How Fast Do You Work Your Gun Dog in the Field?
While I’m not as young as I once was, I still like to get up and go fast. It took...
While I’m not as young as I once was, I still like to get up and go fast. It took awhile but I finally learned that it doesn’t pay to speed more than five mph, but I often tend to go to fast in the field–especially compared to other hunters I’ve coursed the uplands with.
How fast is too fast when it comes to hunting upland birds with a good dog? Should you, or do you, force the dog to slow down? Or do you follow the dog’s pace, or even push the dog?
Over the last couple of weeks, Kona and I have put miles upon miles of boot leather upon the basalt-coated earth and outcroppings, on public land here in Washington state. We move fast and cover lots of ground in short order.
After hunting with a friend and his two dogs, I realized just how fast we work. While out alone together this past week, I got to thinking about it. Do we work too fast?
The speed at which you hunt the uplands depends upon several factors, the greatest being, of course, the amount and thickness of cover you’re in. The more dense, thick and unyielding the cover, the slower you must go and the more time you must allow your dog to work through the underbrush to scent hiding game birds.
Sometimes you have to slow a dog down and force them to circle back and take their time. They can get as excited as you, and if they’re inexperienced dogs that don’t know the game, they might get even more excited and bypass opportune hiding spots.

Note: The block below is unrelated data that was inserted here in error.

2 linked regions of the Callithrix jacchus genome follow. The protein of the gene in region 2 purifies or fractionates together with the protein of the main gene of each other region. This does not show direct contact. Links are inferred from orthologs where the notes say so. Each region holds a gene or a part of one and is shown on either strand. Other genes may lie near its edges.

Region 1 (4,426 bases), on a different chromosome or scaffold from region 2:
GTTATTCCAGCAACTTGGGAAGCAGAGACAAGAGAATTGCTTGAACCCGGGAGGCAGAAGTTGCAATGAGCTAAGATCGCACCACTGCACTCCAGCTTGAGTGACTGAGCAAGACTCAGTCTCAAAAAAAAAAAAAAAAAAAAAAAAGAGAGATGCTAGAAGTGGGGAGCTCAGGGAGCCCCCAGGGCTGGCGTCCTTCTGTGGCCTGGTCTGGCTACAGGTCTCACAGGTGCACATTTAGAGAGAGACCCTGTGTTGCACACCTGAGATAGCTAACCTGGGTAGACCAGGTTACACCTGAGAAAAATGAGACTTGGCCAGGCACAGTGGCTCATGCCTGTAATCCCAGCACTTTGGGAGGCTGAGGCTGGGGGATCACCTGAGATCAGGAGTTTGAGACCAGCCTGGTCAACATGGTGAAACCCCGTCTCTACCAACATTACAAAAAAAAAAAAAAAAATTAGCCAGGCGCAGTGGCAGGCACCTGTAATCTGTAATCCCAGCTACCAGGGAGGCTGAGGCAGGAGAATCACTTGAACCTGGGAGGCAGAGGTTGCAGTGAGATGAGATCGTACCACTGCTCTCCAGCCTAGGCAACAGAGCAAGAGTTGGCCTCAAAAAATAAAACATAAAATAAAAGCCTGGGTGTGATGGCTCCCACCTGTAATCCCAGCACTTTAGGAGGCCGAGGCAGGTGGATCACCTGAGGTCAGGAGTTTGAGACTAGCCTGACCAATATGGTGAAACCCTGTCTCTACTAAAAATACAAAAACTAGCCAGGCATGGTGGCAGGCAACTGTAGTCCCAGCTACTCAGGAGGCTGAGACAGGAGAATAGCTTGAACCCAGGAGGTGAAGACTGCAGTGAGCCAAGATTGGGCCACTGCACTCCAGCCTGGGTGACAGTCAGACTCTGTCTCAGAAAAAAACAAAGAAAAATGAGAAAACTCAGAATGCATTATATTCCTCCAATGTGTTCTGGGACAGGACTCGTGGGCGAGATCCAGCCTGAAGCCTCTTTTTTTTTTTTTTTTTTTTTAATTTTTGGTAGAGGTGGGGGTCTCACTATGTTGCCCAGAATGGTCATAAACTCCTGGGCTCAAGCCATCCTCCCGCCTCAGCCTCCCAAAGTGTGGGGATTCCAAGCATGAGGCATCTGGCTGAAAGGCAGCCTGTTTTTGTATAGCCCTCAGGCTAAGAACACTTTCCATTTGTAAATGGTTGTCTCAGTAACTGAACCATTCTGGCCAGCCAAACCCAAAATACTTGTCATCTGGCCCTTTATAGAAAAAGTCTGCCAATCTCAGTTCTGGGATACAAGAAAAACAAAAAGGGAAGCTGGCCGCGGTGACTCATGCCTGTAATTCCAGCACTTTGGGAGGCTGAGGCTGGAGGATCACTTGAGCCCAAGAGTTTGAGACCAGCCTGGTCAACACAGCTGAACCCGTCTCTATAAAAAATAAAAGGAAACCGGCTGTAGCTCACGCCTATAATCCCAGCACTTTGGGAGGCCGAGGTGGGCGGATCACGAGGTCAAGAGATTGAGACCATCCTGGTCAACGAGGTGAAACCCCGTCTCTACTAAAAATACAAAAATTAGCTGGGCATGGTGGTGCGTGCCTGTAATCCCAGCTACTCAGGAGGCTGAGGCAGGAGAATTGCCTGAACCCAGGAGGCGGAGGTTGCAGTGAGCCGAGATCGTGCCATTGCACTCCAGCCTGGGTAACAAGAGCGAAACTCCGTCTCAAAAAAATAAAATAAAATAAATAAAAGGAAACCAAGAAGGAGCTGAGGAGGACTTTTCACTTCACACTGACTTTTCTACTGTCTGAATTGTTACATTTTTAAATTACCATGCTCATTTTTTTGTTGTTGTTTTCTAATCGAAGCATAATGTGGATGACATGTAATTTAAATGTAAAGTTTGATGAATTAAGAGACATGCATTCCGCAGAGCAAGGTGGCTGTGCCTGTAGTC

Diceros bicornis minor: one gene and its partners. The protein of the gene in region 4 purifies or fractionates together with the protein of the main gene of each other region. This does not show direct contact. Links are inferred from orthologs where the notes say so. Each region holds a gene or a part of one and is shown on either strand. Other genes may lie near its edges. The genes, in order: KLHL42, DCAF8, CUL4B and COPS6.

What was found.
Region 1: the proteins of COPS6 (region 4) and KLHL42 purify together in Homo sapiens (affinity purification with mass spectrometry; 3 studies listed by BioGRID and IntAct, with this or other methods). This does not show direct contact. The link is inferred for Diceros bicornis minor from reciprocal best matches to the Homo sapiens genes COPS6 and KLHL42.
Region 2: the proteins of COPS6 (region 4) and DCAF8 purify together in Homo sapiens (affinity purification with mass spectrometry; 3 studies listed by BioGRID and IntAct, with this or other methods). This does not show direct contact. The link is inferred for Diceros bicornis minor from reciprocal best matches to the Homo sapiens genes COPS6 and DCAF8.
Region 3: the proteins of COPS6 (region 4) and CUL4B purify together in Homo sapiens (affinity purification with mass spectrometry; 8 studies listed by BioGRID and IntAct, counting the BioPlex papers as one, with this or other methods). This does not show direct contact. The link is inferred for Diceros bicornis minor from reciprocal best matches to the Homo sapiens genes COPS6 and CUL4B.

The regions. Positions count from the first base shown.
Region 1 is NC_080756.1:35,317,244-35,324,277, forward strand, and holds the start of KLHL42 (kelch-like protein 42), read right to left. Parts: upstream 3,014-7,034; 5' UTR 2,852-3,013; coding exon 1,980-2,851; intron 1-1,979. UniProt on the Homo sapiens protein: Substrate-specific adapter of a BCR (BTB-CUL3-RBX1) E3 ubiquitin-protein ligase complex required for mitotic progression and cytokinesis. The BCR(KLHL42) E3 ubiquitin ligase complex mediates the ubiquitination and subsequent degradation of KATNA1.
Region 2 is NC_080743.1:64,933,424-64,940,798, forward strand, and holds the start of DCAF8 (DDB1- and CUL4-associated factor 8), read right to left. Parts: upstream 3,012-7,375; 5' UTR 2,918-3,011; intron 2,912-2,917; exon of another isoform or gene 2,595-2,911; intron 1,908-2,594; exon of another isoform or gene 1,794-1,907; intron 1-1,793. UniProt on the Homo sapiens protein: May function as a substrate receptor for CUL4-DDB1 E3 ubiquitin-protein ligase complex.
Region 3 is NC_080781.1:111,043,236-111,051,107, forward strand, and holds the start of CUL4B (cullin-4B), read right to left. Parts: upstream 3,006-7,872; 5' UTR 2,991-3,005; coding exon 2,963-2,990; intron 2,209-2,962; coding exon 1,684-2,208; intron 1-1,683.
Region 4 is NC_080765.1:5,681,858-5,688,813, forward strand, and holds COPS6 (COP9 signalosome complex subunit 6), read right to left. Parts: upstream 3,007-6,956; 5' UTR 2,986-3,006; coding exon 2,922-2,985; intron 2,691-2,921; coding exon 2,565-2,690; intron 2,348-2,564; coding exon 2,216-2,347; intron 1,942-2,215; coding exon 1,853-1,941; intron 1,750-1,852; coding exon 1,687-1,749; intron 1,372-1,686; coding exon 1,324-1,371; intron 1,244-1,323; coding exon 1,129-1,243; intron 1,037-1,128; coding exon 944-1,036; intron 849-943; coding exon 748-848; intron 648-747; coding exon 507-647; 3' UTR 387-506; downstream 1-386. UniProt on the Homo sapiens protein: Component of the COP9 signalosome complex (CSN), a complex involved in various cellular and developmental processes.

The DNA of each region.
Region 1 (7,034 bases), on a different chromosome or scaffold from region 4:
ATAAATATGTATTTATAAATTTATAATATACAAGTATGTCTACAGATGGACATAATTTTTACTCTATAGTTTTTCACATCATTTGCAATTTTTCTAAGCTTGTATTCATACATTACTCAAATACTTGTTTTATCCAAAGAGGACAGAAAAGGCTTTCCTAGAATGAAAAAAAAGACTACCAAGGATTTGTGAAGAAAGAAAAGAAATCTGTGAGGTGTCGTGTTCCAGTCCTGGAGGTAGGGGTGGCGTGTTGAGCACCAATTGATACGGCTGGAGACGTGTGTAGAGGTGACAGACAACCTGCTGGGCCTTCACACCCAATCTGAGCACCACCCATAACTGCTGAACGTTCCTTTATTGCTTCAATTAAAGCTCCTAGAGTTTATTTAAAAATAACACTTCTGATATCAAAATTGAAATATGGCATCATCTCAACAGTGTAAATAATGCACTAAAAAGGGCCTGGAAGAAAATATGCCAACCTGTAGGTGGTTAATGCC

While I’m sure Kona and I miss a few birds now and then, I trust his scenting ability, range and experience. Working into the wind he’ll diligently scour any cover, coursing back and forth and seeking out objectives in which to investigate. Moving with the wind, he’ll work ground scent when present but will lift his head to air-scent cover he’s passed, or he’ll circle around prospective spots and air-scent them just to double check. Watching him intelligently play the wind is one of my favorite sights when afield.
He does work fast, but he is diligent and we work together to pin likely birds into advantageous areas. On very rare occasions I’ll ask him to slow down, work more thoroughly or come back and double check a spot. I’m not sure he’s ever found any scent, much less a bird, where I’ve specifically asked him to hunt.
What about you Gun Doggers? How fast do you work the upland field? Do you let the dog set the pace or do you?